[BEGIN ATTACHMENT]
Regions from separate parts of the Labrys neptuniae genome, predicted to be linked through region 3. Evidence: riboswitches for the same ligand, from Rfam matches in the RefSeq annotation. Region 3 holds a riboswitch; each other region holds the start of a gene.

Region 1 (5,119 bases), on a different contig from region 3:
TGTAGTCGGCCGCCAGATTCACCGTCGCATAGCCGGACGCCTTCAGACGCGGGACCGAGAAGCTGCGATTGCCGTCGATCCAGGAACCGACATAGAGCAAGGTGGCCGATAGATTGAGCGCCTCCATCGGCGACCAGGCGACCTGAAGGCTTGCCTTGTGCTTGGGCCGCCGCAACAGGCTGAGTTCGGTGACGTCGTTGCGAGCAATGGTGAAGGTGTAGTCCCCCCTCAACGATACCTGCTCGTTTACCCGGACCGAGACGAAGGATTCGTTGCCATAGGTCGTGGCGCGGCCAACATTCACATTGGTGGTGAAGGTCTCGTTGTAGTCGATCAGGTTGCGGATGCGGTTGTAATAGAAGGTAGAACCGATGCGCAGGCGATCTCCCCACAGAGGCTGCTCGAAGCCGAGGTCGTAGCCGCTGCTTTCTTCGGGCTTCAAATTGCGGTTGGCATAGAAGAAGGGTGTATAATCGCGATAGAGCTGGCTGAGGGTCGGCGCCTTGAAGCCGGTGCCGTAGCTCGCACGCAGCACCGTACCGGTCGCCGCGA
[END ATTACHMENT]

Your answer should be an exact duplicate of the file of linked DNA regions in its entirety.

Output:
Regions from separate parts of the Labrys neptuniae genome, predicted to be linked through region 3. Evidence: riboswitches for the same ligand, from Rfam matches in the RefSeq annotation. Region 3 holds a riboswitch; each other region holds the start of a gene.

Region 1 (5,119 bases), on a different contig from region 3:
TGTAGTCGGCCGCCAGATTCACCGTCGCATAGCCGGACGCCTTCAGACGCGGGACCGAGAAGCTGCGATTGCCGTCGATCCAGGAACCGACATAGAGCAAGGTGGCCGATAGATTGAGCGCCTCCATCGGCGACCAGGCGACCTGAAGGCTTGCCTTGTGCTTGGGCCGCCGCAACAGGCTGAGTTCGGTGACGTCGTTGCGAGCAATGGTGAAGGTGTAGTCCCCCCTCAACGATACCTGCTCGTTTACCCGGACCGAGACGAAGGATTCGTTGCCATAGGTCGTGGCGCGGCCAACATTCACATTGGTGGTGAAGGTCTCGTTGTAGTCGATCAGGTTGCGGATGCGGTTGTAATAGAAGGTAGAACCGATGCGCAGGCGATCTCCCCACAGAGGCTGCTCGAAGCCGAGGTCGTAGCCGCTGCTTTCTTCGGGCTTCAAATTGCGGTTGGCATAGAAGAAGGGTGTATAATCGCGATAGAGCTGGCTGAGGGTCGGCGCCTTGAAGCCGGTGCCGTAGCTCGCACGCAGCACCGTACCGGTCGCCGCGA